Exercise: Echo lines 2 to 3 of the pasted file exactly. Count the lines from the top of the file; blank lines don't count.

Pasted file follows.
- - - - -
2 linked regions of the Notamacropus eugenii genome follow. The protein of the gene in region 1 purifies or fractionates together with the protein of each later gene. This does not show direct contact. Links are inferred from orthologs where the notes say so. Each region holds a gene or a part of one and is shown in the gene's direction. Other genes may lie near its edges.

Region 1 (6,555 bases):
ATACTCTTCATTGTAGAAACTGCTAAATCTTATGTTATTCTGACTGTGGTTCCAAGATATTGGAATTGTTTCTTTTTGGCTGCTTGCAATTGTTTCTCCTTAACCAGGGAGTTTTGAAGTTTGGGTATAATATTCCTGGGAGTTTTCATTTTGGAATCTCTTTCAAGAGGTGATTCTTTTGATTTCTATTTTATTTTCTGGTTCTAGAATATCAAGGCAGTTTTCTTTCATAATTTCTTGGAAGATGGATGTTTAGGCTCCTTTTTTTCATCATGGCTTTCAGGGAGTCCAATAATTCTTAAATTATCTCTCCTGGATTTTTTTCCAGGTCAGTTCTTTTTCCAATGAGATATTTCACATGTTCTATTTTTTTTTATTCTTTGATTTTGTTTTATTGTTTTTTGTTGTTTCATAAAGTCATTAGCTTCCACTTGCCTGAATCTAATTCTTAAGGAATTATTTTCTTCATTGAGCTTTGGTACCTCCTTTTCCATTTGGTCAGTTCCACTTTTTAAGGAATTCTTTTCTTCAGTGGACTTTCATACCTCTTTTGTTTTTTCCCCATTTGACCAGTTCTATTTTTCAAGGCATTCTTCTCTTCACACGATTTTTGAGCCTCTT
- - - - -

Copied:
Region 1 (6,555 bases):
ATACTCTTCATTGTAGAAACTGCTAAATCTTATGTTATTCTGACTGTGGTTCCAAGATATTGGAATTGTTTCTTTTTGGCTGCTTGCAATTGTTTCTCCTTAACCAGGGAGTTTTGAAGTTTGGGTATAATATTCCTGGGAGTTTTCATTTTGGAATCTCTTTCAAGAGGTGATTCTTTTGATTTCTATTTTATTTTCTGGTTCTAGAATATCAAGGCAGTTTTCTTTCATAATTTCTTGGAAGATGGATGTTTAGGCTCCTTTTTTTCATCATGGCTTTCAGGGAGTCCAATAATTCTTAAATTATCTCTCCTGGATTTTTTTCCAGGTCAGTTCTTTTTCCAATGAGATATTTCACATGTTCTATTTTTTTTTATTCTTTGATTTTGTTTTATTGTTTTTTGTTGTTTCATAAAGTCATTAGCTTCCACTTGCCTGAATCTAATTCTTAAGGAATTATTTTCTTCATTGAGCTTTGGTACCTCCTTTTCCATTTGGTCAGTTCCACTTTTTAAGGAATTCTTTTCTTCAGTGGACTTTCATACCTCTTTTGTTTTTTCCCCATTTGACCAGTTCTATTTTTCAAGGCATTCTTCTCTTCACACGATTTTTGAGCCTCTT